Jaguar Jonze is a genre-bending artist shredding it up onstage and off and the Brisbane-based, Japanese-born Taiwanese/Australian artist is joining #TheBIGSOUND50 in 2020.
Jaguar is a special performer. Her stage presence has been described as “manic” and more often than not features her “bending over backwards, writhing, crab-walking and altogether looking like she's possessed by some sort of musical devil,” which sounds more like a life-changing experience than a gig.
“My close friend passed away 9 years ago and to deal with the grief, I accidentally fell into music and started writing songs. Since then, I realised that I hadn't lived life passionately prior, and now can't live without it. Music for me is a way to converse with my subconscious, my emotions and to help process the chapters of everyday life.”
It’s been a huge year for Jaguar Jonze. In April this year she dropped her debut EP ‘Diamonds and Liquid Gold’ while in isolation recovering from COVID-19. A couple of months later, she found herself at the helm of a new movement within the Australian music industry, calling for accountability from perpetrators of sexual assault. Time and time again, she emerges from battle with claws still raised, living up to her feline moniker. Her latest single ‘DEADALIVE’ has Tarantino-level drama with its bending guitars, propulsive drums and signature commanding vocals.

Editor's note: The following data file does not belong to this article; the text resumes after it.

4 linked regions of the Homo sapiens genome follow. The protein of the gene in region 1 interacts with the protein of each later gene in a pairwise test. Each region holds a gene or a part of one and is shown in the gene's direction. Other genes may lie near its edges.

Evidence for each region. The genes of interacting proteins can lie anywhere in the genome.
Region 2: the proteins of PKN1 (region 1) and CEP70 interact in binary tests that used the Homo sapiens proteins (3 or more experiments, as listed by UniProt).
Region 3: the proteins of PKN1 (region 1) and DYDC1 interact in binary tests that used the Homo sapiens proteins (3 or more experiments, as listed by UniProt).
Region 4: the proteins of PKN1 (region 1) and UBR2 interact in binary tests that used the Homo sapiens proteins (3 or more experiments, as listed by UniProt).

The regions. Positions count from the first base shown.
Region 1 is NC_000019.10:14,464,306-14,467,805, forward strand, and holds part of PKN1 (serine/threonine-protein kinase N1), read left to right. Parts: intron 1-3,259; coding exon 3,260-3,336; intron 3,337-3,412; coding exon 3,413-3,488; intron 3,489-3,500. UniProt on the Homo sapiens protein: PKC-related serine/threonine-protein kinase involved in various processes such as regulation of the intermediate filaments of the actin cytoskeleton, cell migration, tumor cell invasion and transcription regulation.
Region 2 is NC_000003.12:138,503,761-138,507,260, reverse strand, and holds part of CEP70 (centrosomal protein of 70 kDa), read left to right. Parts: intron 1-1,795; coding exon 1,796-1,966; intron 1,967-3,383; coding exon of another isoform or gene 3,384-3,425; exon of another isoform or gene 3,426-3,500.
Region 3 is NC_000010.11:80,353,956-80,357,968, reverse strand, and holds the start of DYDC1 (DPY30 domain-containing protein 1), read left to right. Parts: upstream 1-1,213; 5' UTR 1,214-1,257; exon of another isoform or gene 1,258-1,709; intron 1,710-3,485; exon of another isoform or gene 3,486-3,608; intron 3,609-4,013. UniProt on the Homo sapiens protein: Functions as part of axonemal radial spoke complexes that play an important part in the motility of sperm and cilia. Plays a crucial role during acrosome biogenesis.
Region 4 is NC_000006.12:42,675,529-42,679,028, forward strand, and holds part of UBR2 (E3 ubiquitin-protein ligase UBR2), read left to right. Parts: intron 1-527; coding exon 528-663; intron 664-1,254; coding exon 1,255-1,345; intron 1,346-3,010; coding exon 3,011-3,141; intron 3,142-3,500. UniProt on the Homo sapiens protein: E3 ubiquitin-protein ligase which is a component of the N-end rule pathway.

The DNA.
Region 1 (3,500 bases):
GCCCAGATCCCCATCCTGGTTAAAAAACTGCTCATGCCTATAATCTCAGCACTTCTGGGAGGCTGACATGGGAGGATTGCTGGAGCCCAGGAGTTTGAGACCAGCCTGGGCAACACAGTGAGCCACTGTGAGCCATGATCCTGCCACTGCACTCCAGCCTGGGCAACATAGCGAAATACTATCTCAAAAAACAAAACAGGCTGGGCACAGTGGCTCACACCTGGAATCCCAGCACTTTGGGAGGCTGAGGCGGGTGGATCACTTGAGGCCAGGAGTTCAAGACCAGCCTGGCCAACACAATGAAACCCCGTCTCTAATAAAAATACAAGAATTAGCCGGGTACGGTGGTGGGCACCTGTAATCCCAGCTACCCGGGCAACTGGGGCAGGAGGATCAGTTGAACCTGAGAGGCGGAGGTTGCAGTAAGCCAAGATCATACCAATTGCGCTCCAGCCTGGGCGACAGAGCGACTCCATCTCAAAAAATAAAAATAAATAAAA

As she joins #TheBIGSOUND50, Jonze is on the hunt for management, “especially management with international experience”. “[I’m also looking] to have conversations with publishing and promoters.”
“It's a huge honour to be a part of #TheBIGSOUND50. 2020 has been a strange year, and being a part of this strange version of BIGSOUND seems special to me; it caps off my weird year of music.”
Looking to the future, Jaguar Jonze says her main focus is on longevity. “My goal is to have a sustainable career as an artist where I can have security, shelter and stability without stressing out about how to fund my artistic projects and my own personal life.”